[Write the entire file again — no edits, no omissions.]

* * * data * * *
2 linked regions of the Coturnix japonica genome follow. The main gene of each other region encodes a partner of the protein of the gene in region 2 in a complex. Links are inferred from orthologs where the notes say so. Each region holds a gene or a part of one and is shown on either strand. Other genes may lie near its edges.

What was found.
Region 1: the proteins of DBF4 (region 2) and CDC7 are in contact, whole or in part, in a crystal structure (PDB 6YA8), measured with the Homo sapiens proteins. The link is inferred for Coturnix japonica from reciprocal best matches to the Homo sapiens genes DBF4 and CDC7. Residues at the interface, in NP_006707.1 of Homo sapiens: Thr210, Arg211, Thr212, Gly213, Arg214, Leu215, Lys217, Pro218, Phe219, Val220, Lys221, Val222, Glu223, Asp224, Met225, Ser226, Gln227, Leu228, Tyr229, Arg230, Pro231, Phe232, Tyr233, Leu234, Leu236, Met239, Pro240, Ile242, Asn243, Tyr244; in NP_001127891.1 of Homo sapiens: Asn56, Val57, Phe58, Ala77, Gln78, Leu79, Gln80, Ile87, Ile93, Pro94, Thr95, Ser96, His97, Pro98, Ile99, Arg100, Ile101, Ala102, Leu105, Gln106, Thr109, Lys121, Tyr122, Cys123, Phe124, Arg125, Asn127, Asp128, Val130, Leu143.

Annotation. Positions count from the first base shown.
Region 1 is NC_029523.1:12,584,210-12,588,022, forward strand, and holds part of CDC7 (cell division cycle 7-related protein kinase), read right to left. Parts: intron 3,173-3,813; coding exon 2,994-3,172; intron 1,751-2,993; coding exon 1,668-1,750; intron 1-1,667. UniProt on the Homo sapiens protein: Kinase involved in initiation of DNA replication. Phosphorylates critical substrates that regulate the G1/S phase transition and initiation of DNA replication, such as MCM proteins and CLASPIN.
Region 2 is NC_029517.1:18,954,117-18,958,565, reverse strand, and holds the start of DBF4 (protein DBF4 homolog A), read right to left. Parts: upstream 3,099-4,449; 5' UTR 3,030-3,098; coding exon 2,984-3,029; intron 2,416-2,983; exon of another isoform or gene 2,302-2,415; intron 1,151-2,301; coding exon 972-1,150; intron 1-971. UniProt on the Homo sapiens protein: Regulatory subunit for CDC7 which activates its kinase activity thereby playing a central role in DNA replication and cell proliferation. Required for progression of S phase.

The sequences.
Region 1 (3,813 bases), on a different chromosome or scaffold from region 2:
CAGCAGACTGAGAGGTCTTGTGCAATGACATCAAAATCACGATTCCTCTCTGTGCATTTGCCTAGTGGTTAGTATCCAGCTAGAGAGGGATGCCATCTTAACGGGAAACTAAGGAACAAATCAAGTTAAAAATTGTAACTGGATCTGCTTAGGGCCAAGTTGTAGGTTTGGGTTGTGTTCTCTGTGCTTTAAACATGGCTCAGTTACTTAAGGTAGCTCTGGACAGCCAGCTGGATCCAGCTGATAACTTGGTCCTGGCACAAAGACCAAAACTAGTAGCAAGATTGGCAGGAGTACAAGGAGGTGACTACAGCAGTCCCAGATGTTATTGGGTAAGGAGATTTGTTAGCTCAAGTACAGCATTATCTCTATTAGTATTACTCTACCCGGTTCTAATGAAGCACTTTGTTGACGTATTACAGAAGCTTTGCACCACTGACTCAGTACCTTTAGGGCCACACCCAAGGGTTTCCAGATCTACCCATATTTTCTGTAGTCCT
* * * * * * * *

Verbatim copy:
2 linked regions of the Coturnix japonica genome follow. The main gene of each other region encodes a partner of the protein of the gene in region 2 in a complex. Links are inferred from orthologs where the notes say so. Each region holds a gene or a part of one and is shown on either strand. Other genes may lie near its edges.

What was found.
Region 1: the proteins of DBF4 (region 2) and CDC7 are in contact, whole or in part, in a crystal structure (PDB 6YA8), measured with the Homo sapiens proteins. The link is inferred for Coturnix japonica from reciprocal best matches to the Homo sapiens genes DBF4 and CDC7. Residues at the interface, in NP_006707.1 of Homo sapiens: Thr210, Arg211, Thr212, Gly213, Arg214, Leu215, Lys217, Pro218, Phe219, Val220, Lys221, Val222, Glu223, Asp224, Met225, Ser226, Gln227, Leu228, Tyr229, Arg230, Pro231, Phe232, Tyr233, Leu234, Leu236, Met239, Pro240, Ile242, Asn243, Tyr244; in NP_001127891.1 of Homo sapiens: Asn56, Val57, Phe58, Ala77, Gln78, Leu79, Gln80, Ile87, Ile93, Pro94, Thr95, Ser96, His97, Pro98, Ile99, Arg100, Ile101, Ala102, Leu105, Gln106, Thr109, Lys121, Tyr122, Cys123, Phe124, Arg125, Asn127, Asp128, Val130, Leu143.

Annotation. Positions count from the first base shown.
Region 1 is NC_029523.1:12,584,210-12,588,022, forward strand, and holds part of CDC7 (cell division cycle 7-related protein kinase), read right to left. Parts: intron 3,173-3,813; coding exon 2,994-3,172; intron 1,751-2,993; coding exon 1,668-1,750; intron 1-1,667. UniProt on the Homo sapiens protein: Kinase involved in initiation of DNA replication. Phosphorylates critical substrates that regulate the G1/S phase transition and initiation of DNA replication, such as MCM proteins and CLASPIN.
Region 2 is NC_029517.1:18,954,117-18,958,565, reverse strand, and holds the start of DBF4 (protein DBF4 homolog A), read right to left. Parts: upstream 3,099-4,449; 5' UTR 3,030-3,098; coding exon 2,984-3,029; intron 2,416-2,983; exon of another isoform or gene 2,302-2,415; intron 1,151-2,301; coding exon 972-1,150; intron 1-971. UniProt on the Homo sapiens protein: Regulatory subunit for CDC7 which activates its kinase activity thereby playing a central role in DNA replication and cell proliferation. Required for progression of S phase.

The sequences.
Region 1 (3,813 bases), on a different chromosome or scaffold from region 2:
CAGCAGACTGAGAGGTCTTGTGCAATGACATCAAAATCACGATTCCTCTCTGTGCATTTGCCTAGTGGTTAGTATCCAGCTAGAGAGGGATGCCATCTTAACGGGAAACTAAGGAACAAATCAAGTTAAAAATTGTAACTGGATCTGCTTAGGGCCAAGTTGTAGGTTTGGGTTGTGTTCTCTGTGCTTTAAACATGGCTCAGTTACTTAAGGTAGCTCTGGACAGCCAGCTGGATCCAGCTGATAACTTGGTCCTGGCACAAAGACCAAAACTAGTAGCAAGATTGGCAGGAGTACAAGGAGGTGACTACAGCAGTCCCAGATGTTATTGGGTAAGGAGATTTGTTAGCTCAAGTACAGCATTATCTCTATTAGTATTACTCTACCCGGTTCTAATGAAGCACTTTGTTGACGTATTACAGAAGCTTTGCACCACTGACTCAGTACCTTTAGGGCCACACCCAAGGGTTTCCAGATCTACCCATATTTTCTGTAGTCCT